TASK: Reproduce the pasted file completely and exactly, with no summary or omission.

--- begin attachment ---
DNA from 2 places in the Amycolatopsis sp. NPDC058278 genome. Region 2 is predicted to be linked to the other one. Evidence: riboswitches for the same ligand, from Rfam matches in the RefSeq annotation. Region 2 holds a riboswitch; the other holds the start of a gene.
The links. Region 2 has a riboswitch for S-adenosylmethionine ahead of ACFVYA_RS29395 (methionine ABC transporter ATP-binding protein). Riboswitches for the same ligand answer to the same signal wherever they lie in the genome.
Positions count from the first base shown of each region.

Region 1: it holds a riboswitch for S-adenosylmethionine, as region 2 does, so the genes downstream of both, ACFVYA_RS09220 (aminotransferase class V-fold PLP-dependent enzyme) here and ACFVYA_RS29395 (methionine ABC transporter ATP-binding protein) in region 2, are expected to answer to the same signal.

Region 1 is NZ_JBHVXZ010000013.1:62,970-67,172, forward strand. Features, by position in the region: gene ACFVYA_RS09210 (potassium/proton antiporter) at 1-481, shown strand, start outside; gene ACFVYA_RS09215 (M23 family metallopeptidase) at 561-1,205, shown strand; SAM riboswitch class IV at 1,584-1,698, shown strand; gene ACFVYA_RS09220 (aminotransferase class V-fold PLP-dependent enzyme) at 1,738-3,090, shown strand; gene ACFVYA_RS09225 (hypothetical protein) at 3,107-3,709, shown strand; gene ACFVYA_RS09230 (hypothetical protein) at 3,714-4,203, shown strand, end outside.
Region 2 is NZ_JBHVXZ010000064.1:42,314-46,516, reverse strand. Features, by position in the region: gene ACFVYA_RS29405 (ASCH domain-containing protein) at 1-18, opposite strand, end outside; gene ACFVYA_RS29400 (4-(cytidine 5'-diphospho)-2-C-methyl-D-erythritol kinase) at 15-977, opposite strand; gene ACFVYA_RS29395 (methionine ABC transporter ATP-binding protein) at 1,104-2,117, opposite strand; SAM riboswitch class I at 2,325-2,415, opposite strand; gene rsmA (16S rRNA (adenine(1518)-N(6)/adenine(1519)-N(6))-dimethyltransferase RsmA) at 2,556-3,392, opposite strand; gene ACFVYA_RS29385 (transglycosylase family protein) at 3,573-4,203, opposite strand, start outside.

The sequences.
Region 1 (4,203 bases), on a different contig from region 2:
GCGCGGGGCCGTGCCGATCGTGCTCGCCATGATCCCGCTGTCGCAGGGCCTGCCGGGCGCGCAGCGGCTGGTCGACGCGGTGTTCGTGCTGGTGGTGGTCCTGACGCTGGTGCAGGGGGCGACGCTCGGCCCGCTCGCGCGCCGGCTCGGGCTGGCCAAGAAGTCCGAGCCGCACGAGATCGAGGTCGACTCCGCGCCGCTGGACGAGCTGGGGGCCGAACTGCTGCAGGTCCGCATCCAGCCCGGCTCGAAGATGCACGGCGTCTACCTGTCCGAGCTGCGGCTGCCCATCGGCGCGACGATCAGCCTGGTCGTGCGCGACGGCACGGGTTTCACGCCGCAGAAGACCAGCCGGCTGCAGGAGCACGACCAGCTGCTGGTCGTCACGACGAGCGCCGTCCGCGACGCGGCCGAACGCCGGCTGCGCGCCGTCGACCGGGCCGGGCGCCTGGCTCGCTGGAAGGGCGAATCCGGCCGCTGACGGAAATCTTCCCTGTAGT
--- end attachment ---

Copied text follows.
DNA from 2 places in the Amycolatopsis sp. NPDC058278 genome. Region 2 is predicted to be linked to the other one. Evidence: riboswitches for the same ligand, from Rfam matches in the RefSeq annotation. Region 2 holds a riboswitch; the other holds the start of a gene.
The links. Region 2 has a riboswitch for S-adenosylmethionine ahead of ACFVYA_RS29395 (methionine ABC transporter ATP-binding protein). Riboswitches for the same ligand answer to the same signal wherever they lie in the genome.
Positions count from the first base shown of each region.

Region 1: it holds a riboswitch for S-adenosylmethionine, as region 2 does, so the genes downstream of both, ACFVYA_RS09220 (aminotransferase class V-fold PLP-dependent enzyme) here and ACFVYA_RS29395 (methionine ABC transporter ATP-binding protein) in region 2, are expected to answer to the same signal.

Region 1 is NZ_JBHVXZ010000013.1:62,970-67,172, forward strand. Features, by position in the region: gene ACFVYA_RS09210 (potassium/proton antiporter) at 1-481, shown strand, start outside; gene ACFVYA_RS09215 (M23 family metallopeptidase) at 561-1,205, shown strand; SAM riboswitch class IV at 1,584-1,698, shown strand; gene ACFVYA_RS09220 (aminotransferase class V-fold PLP-dependent enzyme) at 1,738-3,090, shown strand; gene ACFVYA_RS09225 (hypothetical protein) at 3,107-3,709, shown strand; gene ACFVYA_RS09230 (hypothetical protein) at 3,714-4,203, shown strand, end outside.
Region 2 is NZ_JBHVXZ010000064.1:42,314-46,516, reverse strand. Features, by position in the region: gene ACFVYA_RS29405 (ASCH domain-containing protein) at 1-18, opposite strand, end outside; gene ACFVYA_RS29400 (4-(cytidine 5'-diphospho)-2-C-methyl-D-erythritol kinase) at 15-977, opposite strand; gene ACFVYA_RS29395 (methionine ABC transporter ATP-binding protein) at 1,104-2,117, opposite strand; SAM riboswitch class I at 2,325-2,415, opposite strand; gene rsmA (16S rRNA (adenine(1518)-N(6)/adenine(1519)-N(6))-dimethyltransferase RsmA) at 2,556-3,392, opposite strand; gene ACFVYA_RS29385 (transglycosylase family protein) at 3,573-4,203, opposite strand, start outside.

The sequences.
Region 1 (4,203 bases), on a different contig from region 2:
GCGCGGGGCCGTGCCGATCGTGCTCGCCATGATCCCGCTGTCGCAGGGCCTGCCGGGCGCGCAGCGGCTGGTCGACGCGGTGTTCGTGCTGGTGGTGGTCCTGACGCTGGTGCAGGGGGCGACGCTCGGCCCGCTCGCGCGCCGGCTCGGGCTGGCCAAGAAGTCCGAGCCGCACGAGATCGAGGTCGACTCCGCGCCGCTGGACGAGCTGGGGGCCGAACTGCTGCAGGTCCGCATCCAGCCCGGCTCGAAGATGCACGGCGTCTACCTGTCCGAGCTGCGGCTGCCCATCGGCGCGACGATCAGCCTGGTCGTGCGCGACGGCACGGGTTTCACGCCGCAGAAGACCAGCCGGCTGCAGGAGCACGACCAGCTGCTGGTCGTCACGACGAGCGCCGTCCGCGACGCGGCCGAACGCCGGCTGCGCGCCGTCGACCGGGCCGGGCGCCTGGCTCGCTGGAAGGGCGAATCCGGCCGCTGACGGAAATCTTCCCTGTAGT